Risotto. Sweet Potato Leek Risotto.October 18, 2006
Risotto. It’a a genius dish. Sometimes it’s a mere sideshow, sometimes it’s a solo act with its name in lights. Sometimes it features glamorous ingredients, such as exotic mushrooms and truffles (yes, please!); sometimes it’s a more humble mix of rice and cheese. Whether side dish or main dish, whether with white truffles or white cheese, risotto is always delicious.
Channeling famed Italian chef Roberto Donna (more on that below), my husband has concocted his own fabulous and unique Sweet Potato and Leek Risotto. While it has not yet surpassed the place in my heart held by his delicious mushroom risotto, it is still a deadly quiver in his culinary arsenal.
It might sound strange to combine sweet potatoes and leeks in a creamy rice brew — I admit that I thought so. But as usual, I was wrong. The sweet potatoes don’t war with the leeks, as I thought they would. Instead, they both contribute their mild, sweet flavors to the starch party and mingle generously with the rice and other spices. The result is a colorful, delicious and sweetly flavored risotto that was a perfect side dish to the salty, savory sirloin-steak star that night. Ah, risotto. You’ve done it again. Read on for hubby’s recipe and more on Roberto Donna.
While not the greatest week of food writing by me, last week was a great deal of fun in the kitchen. It began with the chance to attend a cooking demonstration by DC’s reigning Italian Chef extraordinaire, Roberto Donna. For food lovers across America, he’s probably best known for his two appearances on Food Network’s Iron Chef America. (“I’m coming for you, Morimoto!”) To us in DC, this big man with an even bigger personality is best known as the owner-chef of one of the finest restaurants inside the beltway, Galileo.
Donna taught four dishes at the demonstration, and I put one immediately to use: risotto. Risotto is already one of my favorite dishes, and having him serve up his own version and speak so lovingly of it gave me insight into ways to improve my own. Don’t worry, I’m not stingy (and I took notes): Here are some pieces of advice Donna gave…
1. Use the right rice. While he also likes arborio rice, Donna recommended using vialone nano rice. Like arborio, it is an Italian, starchy, short-grain rice, but it has better texture and flavor than arborio. After using it, I agreed. He reminded us that the rice should be used within one year of the date on the label, and should be sealed in a vacuum pack — unless you want vermin.
2. Use warm stock or broth. If you use cold, you will slow the cooking time because each step will require the broth to return to temperature.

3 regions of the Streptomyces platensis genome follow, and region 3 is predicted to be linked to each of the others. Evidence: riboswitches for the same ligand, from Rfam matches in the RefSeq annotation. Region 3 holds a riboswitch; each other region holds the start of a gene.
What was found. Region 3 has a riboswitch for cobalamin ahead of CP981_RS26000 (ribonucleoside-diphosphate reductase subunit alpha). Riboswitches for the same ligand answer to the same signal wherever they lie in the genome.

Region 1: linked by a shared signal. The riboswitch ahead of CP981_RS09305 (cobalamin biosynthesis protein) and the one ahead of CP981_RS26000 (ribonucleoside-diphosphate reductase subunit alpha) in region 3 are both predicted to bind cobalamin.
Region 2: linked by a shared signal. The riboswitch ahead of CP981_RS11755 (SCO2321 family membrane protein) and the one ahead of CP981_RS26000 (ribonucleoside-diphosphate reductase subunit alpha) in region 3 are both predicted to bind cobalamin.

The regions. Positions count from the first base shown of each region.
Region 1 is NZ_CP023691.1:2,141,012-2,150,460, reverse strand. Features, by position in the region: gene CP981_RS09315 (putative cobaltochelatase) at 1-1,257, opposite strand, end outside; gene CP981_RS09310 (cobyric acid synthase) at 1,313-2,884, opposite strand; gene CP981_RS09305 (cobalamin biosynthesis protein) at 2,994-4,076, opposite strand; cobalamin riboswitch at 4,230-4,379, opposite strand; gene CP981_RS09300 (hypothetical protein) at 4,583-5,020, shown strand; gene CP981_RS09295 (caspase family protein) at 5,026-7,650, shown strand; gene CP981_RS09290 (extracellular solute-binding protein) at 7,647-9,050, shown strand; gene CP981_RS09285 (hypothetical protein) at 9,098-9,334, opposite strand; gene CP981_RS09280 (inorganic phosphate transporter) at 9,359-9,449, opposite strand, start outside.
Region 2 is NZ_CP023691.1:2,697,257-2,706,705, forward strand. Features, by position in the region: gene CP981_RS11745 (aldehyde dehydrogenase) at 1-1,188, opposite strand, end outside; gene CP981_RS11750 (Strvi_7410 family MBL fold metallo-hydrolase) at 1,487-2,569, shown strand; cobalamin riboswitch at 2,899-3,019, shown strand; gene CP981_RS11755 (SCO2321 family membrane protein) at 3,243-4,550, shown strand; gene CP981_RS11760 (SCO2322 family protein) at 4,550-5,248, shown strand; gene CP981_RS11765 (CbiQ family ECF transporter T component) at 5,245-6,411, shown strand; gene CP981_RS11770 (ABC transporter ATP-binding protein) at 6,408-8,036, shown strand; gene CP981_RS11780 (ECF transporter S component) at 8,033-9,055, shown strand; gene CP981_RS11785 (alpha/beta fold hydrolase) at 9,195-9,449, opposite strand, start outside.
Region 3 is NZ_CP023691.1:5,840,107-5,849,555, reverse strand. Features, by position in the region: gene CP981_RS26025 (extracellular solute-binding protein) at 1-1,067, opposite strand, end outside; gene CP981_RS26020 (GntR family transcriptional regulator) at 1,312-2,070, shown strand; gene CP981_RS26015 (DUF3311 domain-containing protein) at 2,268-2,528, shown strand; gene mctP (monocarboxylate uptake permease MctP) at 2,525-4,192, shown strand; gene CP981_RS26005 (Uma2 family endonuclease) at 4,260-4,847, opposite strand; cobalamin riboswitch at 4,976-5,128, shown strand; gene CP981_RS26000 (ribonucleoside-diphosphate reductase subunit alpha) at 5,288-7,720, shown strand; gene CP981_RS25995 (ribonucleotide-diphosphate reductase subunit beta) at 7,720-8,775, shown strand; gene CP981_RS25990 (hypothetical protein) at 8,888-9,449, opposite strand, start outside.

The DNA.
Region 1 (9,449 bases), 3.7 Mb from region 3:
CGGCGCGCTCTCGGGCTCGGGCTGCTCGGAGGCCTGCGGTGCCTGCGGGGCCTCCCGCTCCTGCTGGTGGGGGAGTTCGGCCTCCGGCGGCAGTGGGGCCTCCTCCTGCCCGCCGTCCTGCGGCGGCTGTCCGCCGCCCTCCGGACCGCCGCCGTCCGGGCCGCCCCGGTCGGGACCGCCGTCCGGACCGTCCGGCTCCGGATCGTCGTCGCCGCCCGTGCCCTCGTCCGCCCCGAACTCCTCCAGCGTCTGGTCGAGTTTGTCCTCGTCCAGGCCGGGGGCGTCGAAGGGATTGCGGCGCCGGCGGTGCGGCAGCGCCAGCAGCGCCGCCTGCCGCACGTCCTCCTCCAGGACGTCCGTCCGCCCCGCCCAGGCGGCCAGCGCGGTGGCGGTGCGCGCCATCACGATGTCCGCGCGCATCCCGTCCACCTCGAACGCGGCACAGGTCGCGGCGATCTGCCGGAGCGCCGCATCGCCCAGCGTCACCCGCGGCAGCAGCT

3. Don’t use a metal spoon to stir the rice because it’s more likely to break the rice into pieces. You want to keep the rice intact and maintain its structural integrity.
4. If you are in a hurry, toast your rice in advance. Do this by heating it in a warm skillet until it is fragrant. Once the rice has a nice nutty smell, move it to a bowl until you are ready to cook with it.
Watching Donna speak and discuss his passion was exciting — and it also served as a launching pad for a meal I was planning for my in-laws, who were coming into town. Fear not: This is not a horror story. In fact, it’s a pleasure — because it was at my in-laws’ table that I ate many “firsts.” They are great for peer pressure. Using what I learned from the master, Roberto Donna, I immediately put my own risotto into motion: Sweet Potato and Leek Risotto. The results are below. I hope you enjoy.
Sweet Potato and Leek Risotto
6 cups chicken or vegetable broth
2 cups vialone nano or arborio rice
1 cup champagne or sparkling wine
1 sweet potato (cubed and steamed)
1 leak (chopped)
1/2 cup Parmesan cheese
1 tsp. black pepper
1 tbsp. fresh chopped thyme
1 tbsp. fresh chopped marjoram
3 tbsp. butter
1/2 tsp. white pepper
1. Cube sweet potato and steam until potato pieces yield easily under the pressure of a fork or pairing knife. Approximately, 15 min.
(NOTE: You are pre-cooking the sweet potato because of its density. If you did not, it would likely never cook completely in the risotto.)
2. In a pot or large pan over medium high heat, melt the butter. Once the butter has stopped bubbling and has a soft nutty smell, add the chopped leek and salt. Cook until the leek has softened, about 2 min.
3. Add the rice and stir until it has absorbed the butter and begins to give off a soft aroma, 3-4 min.
4. Add the champagne and stir until the rice absorbs it.
(NOTE: I used champagne because that’s what I made for my in-laws, and the results were excellent. However, you may replace it. I used a champagne that had a nice spicy punch and added a good amount of flavor. Feel free to replace it with another white wine or even sake — you may need to adjust proportion — which I’ve used in a pinch.)
5. Add the broth, 1 cup at a time, stirring regularly. You are looking for the broth to be fully absorbed before adding the next cup. It should take several minutes between each step. By the time you reach the last cup, it should be very viscous and the rice should be al dente (meaning it has a very slight firmness still to it).
(NOTE: You should begin tasting the risotto as soon as it begins to thicken, because the amount of broth needed may vary. If you are out of broth, you may use water.)
5. Once the risotto is al dente, add the black pepper, the white pepper, marjoram, thyme, and sweet potato cubes. Cover and turn down the heat to low and cook for 10 min. Add the parmesan cheese then salt to taste. Serve. Enjoy!